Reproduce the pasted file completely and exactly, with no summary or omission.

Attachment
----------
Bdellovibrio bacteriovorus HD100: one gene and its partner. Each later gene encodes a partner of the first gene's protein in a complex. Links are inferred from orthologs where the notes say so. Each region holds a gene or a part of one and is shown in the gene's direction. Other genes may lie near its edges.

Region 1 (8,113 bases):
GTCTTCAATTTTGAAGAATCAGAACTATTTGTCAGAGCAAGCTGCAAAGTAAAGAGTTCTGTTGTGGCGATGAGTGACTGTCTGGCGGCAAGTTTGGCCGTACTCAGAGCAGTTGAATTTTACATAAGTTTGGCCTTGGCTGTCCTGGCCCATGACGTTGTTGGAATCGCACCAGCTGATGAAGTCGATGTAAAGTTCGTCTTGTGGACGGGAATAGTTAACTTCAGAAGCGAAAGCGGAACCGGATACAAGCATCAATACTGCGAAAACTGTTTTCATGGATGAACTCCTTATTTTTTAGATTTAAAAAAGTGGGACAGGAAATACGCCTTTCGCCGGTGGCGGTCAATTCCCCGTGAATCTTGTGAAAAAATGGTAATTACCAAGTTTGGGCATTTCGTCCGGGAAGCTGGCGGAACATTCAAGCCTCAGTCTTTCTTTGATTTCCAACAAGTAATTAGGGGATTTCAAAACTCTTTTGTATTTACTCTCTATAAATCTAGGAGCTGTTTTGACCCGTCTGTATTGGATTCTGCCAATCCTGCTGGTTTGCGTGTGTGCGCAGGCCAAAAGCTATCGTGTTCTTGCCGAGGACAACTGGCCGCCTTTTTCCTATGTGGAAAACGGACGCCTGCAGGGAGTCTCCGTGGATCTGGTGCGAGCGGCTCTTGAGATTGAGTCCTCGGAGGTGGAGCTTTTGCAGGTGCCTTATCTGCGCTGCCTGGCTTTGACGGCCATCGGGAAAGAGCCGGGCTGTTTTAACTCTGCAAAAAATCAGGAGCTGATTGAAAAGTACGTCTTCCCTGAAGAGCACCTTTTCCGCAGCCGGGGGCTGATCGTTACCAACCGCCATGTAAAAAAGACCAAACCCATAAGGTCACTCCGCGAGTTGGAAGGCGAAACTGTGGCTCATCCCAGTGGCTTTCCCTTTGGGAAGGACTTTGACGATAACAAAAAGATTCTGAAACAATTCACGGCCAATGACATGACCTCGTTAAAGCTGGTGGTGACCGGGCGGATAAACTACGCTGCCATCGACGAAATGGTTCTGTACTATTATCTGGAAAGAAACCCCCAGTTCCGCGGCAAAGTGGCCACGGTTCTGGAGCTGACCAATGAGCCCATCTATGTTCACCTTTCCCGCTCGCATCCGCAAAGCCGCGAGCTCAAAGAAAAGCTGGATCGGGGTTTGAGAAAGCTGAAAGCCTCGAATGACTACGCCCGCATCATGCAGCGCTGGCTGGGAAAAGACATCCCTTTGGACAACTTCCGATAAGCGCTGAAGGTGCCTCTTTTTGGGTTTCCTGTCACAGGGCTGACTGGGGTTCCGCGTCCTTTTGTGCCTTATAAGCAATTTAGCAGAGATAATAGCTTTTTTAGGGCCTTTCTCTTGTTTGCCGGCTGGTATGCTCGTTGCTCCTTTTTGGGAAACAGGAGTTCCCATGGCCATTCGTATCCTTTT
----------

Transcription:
Bdellovibrio bacteriovorus HD100: one gene and its partner. Each later gene encodes a partner of the first gene's protein in a complex. Links are inferred from orthologs where the notes say so. Each region holds a gene or a part of one and is shown in the gene's direction. Other genes may lie near its edges.

Region 1 (8,113 bases):
GTCTTCAATTTTGAAGAATCAGAACTATTTGTCAGAGCAAGCTGCAAAGTAAAGAGTTCTGTTGTGGCGATGAGTGACTGTCTGGCGGCAAGTTTGGCCGTACTCAGAGCAGTTGAATTTTACATAAGTTTGGCCTTGGCTGTCCTGGCCCATGACGTTGTTGGAATCGCACCAGCTGATGAAGTCGATGTAAAGTTCGTCTTGTGGACGGGAATAGTTAACTTCAGAAGCGAAAGCGGAACCGGATACAAGCATCAATACTGCGAAAACTGTTTTCATGGATGAACTCCTTATTTTTTAGATTTAAAAAAGTGGGACAGGAAATACGCCTTTCGCCGGTGGCGGTCAATTCCCCGTGAATCTTGTGAAAAAATGGTAATTACCAAGTTTGGGCATTTCGTCCGGGAAGCTGGCGGAACATTCAAGCCTCAGTCTTTCTTTGATTTCCAACAAGTAATTAGGGGATTTCAAAACTCTTTTGTATTTACTCTCTATAAATCTAGGAGCTGTTTTGACCCGTCTGTATTGGATTCTGCCAATCCTGCTGGTTTGCGTGTGTGCGCAGGCCAAAAGCTATCGTGTTCTTGCCGAGGACAACTGGCCGCCTTTTTCCTATGTGGAAAACGGACGCCTGCAGGGAGTCTCCGTGGATCTGGTGCGAGCGGCTCTTGAGATTGAGTCCTCGGAGGTGGAGCTTTTGCAGGTGCCTTATCTGCGCTGCCTGGCTTTGACGGCCATCGGGAAAGAGCCGGGCTGTTTTAACTCTGCAAAAAATCAGGAGCTGATTGAAAAGTACGTCTTCCCTGAAGAGCACCTTTTCCGCAGCCGGGGGCTGATCGTTACCAACCGCCATGTAAAAAAGACCAAACCCATAAGGTCACTCCGCGAGTTGGAAGGCGAAACTGTGGCTCATCCCAGTGGCTTTCCCTTTGGGAAGGACTTTGACGATAACAAAAAGATTCTGAAACAATTCACGGCCAATGACATGACCTCGTTAAAGCTGGTGGTGACCGGGCGGATAAACTACGCTGCCATCGACGAAATGGTTCTGTACTATTATCTGGAAAGAAACCCCCAGTTCCGCGGCAAAGTGGCCACGGTTCTGGAGCTGACCAATGAGCCCATCTATGTTCACCTTTCCCGCTCGCATCCGCAAAGCCGCGAGCTCAAAGAAAAGCTGGATCGGGGTTTGAGAAAGCTGAAAGCCTCGAATGACTACGCCCGCATCATGCAGCGCTGGCTGGGAAAAGACATCCCTTTGGACAACTTCCGATAAGCGCTGAAGGTGCCTCTTTTTGGGTTTCCTGTCACAGGGCTGACTGGGGTTCCGCGTCCTTTTGTGCCTTATAAGCAATTTAGCAGAGATAATAGCTTTTTTAGGGCCTTTCTCTTGTTTGCCGGCTGGTATGCTCGTTGCTCCTTTTTGGGAAACAGGAGTTCCCATGGCCATTCGTATCCTTTT